What's the Best Gluten Free Biscuit Mix, Bob's Red Mill or Duinkerken?

Do you miss having a light fluffy biscuit with your tea?  How about biscuits and gravy?  I did, so I went in search of the best gluten free biscuit mix and put two of them to the test. 

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All About Biscuits

What is a Biscuit?

gluten free biscuit with jam on china plate with tea in a pretty teacup.

Biscuits are confusing.  When my English friend offers me a biscuit to go with my tea, she brings out a plate of plain, crispy cookies.  They’re kind of like the little digestive cookies we gave our toddlers. 

My grandmother’s tea biscuits were a totally different thing.  They were soft, flaky quick breads that you would spread with butter and maybe a little jam.  My English friend would call these scones.

But wait, there’s more.  English scones are a little different from North American biscuits.  Scones have eggs, biscuits don’t.  The standard tea biscuit recipe is just flour, baking powder, shortening and milk.

How are Gluten Free Biscuits Different from Regular Biscuits?

Gluten free biscuits are made with gluten free flour of course.  They usually have a little more baking powder than regular biscuits just to give them a bit more rise. 

The two mixes I tested call for eggs.  I realize I just said that eggs make it an English scone, but these come out very similar to the tea biscuits of my youth.  It just needed to be a bit more complicated, didn’t it?  Eggs add moisture and lift, and gluten free baked goods need all the help they can get when it comes to both of those things.

How Do You Mix Tea Biscuits?

The basic technique for making biscuit dough is like making pastry.  Cut the fat into the flour until it resembles coarse meal, or very small peas.  You can use a pastry cutter, or rub the shortening into the flour with your fingers.  Over mixing will make regular biscuits tough because you’ve overworked the gluten. 

How Do You Mix Gluten Free Biscuits?

butter and gluten free biscuit mix combined in bowl
mixing wet and dry ingredients in stand mixer with dough hook

Like regular biscuits, cut or rub the fat into the flour until it resembles coarse meal or tiny peas.  You don’t have to worry about toughness because there is no gluten, but you still don’t want to over mix.  The light flaky texture of a good biscuit comes from the layers that form as the fat melts and the dough rises and bakes.  Mix the fat in too much and you’ll lose that flakiness.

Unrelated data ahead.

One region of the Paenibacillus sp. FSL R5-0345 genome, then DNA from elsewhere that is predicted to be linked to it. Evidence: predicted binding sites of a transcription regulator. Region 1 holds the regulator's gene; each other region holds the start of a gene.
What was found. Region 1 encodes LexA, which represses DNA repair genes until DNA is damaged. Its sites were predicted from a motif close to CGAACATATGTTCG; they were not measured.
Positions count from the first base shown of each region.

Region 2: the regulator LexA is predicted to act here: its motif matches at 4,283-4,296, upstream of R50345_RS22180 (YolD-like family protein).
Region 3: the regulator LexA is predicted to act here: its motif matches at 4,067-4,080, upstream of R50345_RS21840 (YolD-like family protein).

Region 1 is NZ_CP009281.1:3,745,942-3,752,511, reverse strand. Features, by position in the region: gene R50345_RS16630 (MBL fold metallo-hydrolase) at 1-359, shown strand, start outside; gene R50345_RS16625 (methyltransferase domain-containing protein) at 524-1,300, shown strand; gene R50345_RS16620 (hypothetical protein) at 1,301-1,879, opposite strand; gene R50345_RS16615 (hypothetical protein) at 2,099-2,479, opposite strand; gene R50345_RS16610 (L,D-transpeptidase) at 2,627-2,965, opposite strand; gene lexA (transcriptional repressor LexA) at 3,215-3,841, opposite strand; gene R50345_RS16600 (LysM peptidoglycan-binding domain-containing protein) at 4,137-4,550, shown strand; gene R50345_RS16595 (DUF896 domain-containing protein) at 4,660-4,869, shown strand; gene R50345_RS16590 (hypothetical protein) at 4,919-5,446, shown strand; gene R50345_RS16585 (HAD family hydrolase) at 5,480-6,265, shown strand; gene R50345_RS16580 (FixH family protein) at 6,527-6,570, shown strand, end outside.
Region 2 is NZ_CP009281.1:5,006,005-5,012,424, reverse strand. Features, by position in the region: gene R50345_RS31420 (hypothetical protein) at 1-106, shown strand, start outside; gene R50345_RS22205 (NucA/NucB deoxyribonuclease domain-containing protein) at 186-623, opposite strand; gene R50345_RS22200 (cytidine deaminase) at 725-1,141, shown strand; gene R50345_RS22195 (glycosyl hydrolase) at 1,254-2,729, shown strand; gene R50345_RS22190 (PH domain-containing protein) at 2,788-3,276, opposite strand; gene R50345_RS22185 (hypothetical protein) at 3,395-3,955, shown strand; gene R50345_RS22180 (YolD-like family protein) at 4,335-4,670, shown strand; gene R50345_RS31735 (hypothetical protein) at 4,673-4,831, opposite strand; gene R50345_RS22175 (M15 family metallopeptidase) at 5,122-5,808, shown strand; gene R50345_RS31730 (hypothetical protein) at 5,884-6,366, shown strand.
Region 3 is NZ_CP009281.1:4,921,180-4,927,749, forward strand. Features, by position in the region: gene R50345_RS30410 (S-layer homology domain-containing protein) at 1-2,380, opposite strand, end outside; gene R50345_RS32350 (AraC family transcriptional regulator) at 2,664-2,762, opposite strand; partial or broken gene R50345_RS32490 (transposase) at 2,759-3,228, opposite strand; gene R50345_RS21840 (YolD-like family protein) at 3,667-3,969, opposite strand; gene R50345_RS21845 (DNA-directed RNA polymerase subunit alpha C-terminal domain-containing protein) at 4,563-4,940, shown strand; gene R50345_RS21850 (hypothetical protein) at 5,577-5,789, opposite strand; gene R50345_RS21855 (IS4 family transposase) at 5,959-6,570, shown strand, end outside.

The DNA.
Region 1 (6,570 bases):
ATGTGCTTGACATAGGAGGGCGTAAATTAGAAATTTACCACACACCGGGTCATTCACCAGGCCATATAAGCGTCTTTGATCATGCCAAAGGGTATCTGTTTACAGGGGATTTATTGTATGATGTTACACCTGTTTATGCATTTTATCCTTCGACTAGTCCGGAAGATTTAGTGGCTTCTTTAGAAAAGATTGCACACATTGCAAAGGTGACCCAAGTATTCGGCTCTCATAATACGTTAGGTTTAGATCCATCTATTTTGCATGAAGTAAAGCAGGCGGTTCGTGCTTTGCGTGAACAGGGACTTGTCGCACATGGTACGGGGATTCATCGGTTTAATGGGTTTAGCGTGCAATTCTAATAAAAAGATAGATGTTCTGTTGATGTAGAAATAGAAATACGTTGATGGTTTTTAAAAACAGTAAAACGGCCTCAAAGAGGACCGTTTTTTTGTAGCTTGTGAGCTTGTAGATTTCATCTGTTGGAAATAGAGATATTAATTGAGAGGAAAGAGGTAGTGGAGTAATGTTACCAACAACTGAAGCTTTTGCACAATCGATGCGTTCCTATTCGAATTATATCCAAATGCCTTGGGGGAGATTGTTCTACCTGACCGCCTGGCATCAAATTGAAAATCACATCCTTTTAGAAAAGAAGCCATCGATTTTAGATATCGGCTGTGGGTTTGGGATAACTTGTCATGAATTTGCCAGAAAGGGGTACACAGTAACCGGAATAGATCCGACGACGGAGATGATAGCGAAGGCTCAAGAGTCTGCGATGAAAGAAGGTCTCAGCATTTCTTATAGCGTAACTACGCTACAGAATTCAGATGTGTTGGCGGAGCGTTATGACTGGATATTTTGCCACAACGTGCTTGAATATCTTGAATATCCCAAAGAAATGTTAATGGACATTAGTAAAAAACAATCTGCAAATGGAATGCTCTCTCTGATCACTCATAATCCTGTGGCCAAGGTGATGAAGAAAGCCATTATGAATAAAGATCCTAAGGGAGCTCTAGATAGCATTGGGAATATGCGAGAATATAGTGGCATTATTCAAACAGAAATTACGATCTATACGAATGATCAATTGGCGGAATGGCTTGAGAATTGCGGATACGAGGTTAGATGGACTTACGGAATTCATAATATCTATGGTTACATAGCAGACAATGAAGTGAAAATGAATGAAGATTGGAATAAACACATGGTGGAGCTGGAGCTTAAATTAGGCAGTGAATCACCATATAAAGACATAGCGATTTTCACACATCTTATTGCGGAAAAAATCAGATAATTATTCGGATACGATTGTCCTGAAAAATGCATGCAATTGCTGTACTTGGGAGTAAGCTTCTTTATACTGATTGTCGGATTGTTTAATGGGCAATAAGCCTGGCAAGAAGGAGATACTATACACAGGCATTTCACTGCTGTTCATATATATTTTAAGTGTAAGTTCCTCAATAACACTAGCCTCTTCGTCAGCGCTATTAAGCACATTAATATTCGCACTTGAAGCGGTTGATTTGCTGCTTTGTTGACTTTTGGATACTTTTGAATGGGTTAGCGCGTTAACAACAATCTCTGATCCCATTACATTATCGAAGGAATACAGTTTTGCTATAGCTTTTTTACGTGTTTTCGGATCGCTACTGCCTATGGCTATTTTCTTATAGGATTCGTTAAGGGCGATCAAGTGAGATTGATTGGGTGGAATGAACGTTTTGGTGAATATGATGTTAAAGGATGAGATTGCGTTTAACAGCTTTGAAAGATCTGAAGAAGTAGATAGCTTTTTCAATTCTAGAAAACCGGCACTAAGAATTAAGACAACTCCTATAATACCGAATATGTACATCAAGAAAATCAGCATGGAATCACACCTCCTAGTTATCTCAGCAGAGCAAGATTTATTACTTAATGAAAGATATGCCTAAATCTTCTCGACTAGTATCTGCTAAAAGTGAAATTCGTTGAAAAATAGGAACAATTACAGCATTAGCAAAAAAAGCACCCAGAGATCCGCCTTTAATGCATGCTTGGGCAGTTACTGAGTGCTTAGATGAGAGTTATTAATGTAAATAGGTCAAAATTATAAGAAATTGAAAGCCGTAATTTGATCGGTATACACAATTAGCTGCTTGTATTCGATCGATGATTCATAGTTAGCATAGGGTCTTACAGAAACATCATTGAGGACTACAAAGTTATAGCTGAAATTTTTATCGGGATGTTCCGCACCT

Add the wet ingredients to the dry and mix until well combined.  You can do this with the dough hook attachment and your stand mixer or do it in a bowl using a wooden spoon or your hand.

Turn the dough out onto a floured board and knead 20 or 30 times, about 30 seconds. 

Roll the dough out to about one inch thickness.  This is another difference between gluten free and regular biscuits.  Your old gluteny recipe probably says to roll them out to ½ inch.  Even with the extra baking powder, gluten free biscuits just don’t rise as much so they need to start out thicker.

Cut your biscuits into squares with a knife, or circles using a biscuit cutter.  My grandmother liked to use a soup can with both ends cut out.  I did this for years too, but I’ve switched to a slightly smaller round cutter.  Because the gluten free biscuits are a bit denser than the regular ones, making them a little smaller works.  Less calories and less filling. My little biscuit cutter is exactly 1 inch thick so that helps with making the thickness of the biscuits consistent.

Should You Rest Your Dough?

gluten free biscuit dough wrapped in plastic beside Duinkerken and Bob's Red Mill packages.